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Introducing Governor Bill Richardson to Iowa City

Nicholas Johnson

August 2, 2007

My name is Nicholas Johnson and I'm not running for president.

Governor Bill Richardson is a candidate who is, as we say, "right on the issues." Take a look at his seven-point plan for Iraq and his health care proposals, what he has to say about energy and the environment, civil liberties and education, immigration and foreign policy -- and the economy.

I mean really, read what he's had to say. It's all on his Web site, In the areas I know about his positions represent the best thinking of those who know what they're talking about. These are humanistic, progressive and pragmatic -- approaches to our challenges. Richardson will be a president who won't embarrass you with his domestic programs. A president you won't have to apologize for when you travel abroad. A president you can be proud of.

Only two months ago tonight, in Cedar Rapids, I met Governor and Barbara Richardson. While he worked the room I interviewed his wife.

She and the Governor have been married for 35 years; a significant accomplishment for political couple.

I concluded my blog entry on the event: "She's bright, charming, accomplished, down-to-earth, relaxed, with an infectious smile and sense of humor and, oh yeah, that guy she was with is not too shabby either."

This is not just my judgment.

David Broder, Washington Post columnist, and dean of the political pack, has written that Governor Richardson is "The liveliest . . . in the large field of Democratic [candidates] and -- not coincidentally -- the likeliest to break through into the top ranks of his party . . ..

If you've seen his commercials you know that no other candidate comes close to the experience he's had preparing him for the presidency.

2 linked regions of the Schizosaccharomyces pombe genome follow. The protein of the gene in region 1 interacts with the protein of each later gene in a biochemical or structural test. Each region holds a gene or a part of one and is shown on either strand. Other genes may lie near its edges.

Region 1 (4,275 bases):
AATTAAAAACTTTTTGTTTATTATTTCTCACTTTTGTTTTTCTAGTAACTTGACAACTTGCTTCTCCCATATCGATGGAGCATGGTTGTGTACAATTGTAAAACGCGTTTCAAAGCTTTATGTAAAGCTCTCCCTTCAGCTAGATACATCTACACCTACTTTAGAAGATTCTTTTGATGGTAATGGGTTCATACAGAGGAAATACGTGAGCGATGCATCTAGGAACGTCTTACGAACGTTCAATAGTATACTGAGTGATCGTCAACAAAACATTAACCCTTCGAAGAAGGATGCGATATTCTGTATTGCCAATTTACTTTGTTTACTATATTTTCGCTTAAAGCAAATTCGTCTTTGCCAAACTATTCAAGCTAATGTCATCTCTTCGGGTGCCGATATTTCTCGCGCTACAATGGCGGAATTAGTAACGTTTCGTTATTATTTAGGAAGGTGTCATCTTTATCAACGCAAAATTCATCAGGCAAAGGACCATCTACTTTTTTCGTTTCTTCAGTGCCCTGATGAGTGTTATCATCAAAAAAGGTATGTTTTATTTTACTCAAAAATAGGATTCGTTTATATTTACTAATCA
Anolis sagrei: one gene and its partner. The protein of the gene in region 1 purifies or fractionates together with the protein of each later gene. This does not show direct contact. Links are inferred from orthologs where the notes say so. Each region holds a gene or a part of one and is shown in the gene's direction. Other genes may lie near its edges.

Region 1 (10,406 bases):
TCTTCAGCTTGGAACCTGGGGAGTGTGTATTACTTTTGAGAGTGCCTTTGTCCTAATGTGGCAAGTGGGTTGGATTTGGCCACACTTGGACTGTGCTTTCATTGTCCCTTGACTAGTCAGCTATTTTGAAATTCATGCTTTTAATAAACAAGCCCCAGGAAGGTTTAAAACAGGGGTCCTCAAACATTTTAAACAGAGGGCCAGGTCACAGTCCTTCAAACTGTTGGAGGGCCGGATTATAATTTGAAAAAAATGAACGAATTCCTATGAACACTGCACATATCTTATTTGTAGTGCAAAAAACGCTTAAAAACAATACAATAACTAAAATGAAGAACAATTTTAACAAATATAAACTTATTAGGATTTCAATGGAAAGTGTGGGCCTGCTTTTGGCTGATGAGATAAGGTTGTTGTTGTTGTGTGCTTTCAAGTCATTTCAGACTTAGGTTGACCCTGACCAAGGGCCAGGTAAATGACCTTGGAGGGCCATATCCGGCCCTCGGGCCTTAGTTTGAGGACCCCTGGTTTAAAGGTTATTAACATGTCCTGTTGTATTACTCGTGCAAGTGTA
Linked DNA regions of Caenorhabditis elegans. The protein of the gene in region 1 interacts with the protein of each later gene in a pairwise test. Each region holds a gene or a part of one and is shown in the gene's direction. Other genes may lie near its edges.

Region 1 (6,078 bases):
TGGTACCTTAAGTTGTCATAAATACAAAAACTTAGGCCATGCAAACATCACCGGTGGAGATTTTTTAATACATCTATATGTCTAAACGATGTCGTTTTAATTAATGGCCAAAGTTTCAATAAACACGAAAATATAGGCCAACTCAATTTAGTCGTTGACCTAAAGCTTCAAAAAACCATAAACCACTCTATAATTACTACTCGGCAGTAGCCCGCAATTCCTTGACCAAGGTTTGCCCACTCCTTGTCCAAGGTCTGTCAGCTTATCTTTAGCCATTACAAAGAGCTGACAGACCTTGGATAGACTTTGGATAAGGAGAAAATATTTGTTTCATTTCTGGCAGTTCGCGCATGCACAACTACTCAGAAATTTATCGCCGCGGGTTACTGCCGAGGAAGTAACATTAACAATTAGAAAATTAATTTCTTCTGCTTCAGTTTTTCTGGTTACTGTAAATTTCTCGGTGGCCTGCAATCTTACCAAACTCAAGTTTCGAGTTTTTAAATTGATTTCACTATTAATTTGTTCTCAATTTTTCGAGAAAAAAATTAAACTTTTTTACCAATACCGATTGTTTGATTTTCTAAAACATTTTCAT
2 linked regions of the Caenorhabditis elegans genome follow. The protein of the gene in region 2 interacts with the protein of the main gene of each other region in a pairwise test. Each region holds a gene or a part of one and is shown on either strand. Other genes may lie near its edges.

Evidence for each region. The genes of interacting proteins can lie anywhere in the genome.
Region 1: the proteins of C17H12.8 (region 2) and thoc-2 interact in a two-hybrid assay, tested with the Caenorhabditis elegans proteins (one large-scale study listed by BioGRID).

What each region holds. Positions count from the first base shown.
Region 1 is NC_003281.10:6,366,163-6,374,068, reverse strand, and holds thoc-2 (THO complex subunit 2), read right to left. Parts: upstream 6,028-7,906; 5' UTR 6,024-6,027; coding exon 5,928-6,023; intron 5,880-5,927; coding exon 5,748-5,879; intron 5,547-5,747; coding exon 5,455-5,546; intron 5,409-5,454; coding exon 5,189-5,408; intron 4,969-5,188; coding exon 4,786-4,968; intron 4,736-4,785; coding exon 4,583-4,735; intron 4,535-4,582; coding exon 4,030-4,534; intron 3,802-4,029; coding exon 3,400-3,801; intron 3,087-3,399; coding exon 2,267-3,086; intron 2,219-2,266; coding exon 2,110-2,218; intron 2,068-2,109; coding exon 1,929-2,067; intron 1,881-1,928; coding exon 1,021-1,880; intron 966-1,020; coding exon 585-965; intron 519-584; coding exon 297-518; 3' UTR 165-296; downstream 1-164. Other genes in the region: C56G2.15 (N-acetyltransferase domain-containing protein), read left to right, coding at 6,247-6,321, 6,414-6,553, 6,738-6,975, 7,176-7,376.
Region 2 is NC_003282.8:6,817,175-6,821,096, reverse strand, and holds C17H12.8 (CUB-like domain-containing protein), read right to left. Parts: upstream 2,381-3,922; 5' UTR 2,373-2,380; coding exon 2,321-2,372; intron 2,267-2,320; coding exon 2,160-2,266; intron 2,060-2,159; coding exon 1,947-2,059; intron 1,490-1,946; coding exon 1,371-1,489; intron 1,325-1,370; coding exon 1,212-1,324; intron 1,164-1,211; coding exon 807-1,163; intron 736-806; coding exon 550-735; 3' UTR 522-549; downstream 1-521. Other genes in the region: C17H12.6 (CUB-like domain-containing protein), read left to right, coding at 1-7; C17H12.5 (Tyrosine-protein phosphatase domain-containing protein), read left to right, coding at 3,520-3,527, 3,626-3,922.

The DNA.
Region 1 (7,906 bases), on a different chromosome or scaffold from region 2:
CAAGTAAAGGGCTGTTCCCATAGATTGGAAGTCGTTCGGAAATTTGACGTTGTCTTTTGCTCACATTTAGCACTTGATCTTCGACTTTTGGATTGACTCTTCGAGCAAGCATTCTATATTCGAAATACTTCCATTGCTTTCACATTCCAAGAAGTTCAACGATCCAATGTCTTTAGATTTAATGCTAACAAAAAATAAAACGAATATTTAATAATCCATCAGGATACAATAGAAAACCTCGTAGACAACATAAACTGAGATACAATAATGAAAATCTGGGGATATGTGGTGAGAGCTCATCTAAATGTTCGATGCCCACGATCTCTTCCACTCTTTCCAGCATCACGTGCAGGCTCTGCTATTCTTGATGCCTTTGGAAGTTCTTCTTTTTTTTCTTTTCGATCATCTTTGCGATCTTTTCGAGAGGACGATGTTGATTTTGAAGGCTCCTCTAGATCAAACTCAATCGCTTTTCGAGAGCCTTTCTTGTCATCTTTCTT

As Congressman Richardson, he served on the House Select Committee on Intelligence, was elected by his colleagues as Chief Deputy Whip, and in the 103rd Congress introduced 56 bills, 17 of which became law.

And call me naive, but I think someone who can successfully negotiate with Saddam Hussein, North Korean generals, Burmese military leaders, Fidel Castro, and get a fragile cease fire in Darfur you know he might even be able to make some progress with Republicans!

Nor has the international role of this former UN Ambassador ended. As recently as last September he successfully negotiated the release of American Pulitzer Prize winner Paul Sal-o-pek from the Sudan -- Sudan, where he had earlier negotiated the release of Red Cross workers. That effort in Darfur was January this year. As recently as April he was discussing nuclear disarmament in North Korea.

You know about his four nominations for the Nobel Peace Prize, and his popularity with diplomats during his successful tour as the United States Ambassador to the United Nations. What you might have missed is that he was the favorite of the UN workers as a result of his practice of eating with them in the workers' cafeteria.

Much of his solid knowledge regarding energy and global warming comes from his experience as a Cabinet officer, Secretary of Energy.

But as impressive as is his long trail of accomplishments, the most important item in his "Presidential Job Interview" application for me is his time as governor.

And I don't just mean his creation of 80,000 jobs, the $100 million he invested in need-based college scholarships, the improvements in K-12 education and children's health.

I mean simply the experience of being governor. Senators make speeches. Some are inspiring, some are boring, all are speeches. Governors do what presidents do. They govern. They administer, they manage, they have to balance budgets (as this Governor has done five years running), and they have to be able to work with everyone.

Governor Richardson was most recently re-elected with 70% of the vote -- including 40% of all Republican voters. It's the best training program we have for the presidency. And he's the only Democrat in the running who's proved himself in that arena.

Ladies and gentlemen, it is my great privilege to introduce to you the man whom David Broder says is the likeliest to break through to the top ranks of his party, a man who has visited more Iowa counties in the last three weeks than Senator Grassley gets to in a year, a man who is about to demonstrate to you why you're going to end up caucusing for him next January -- Governor Bill Richardson.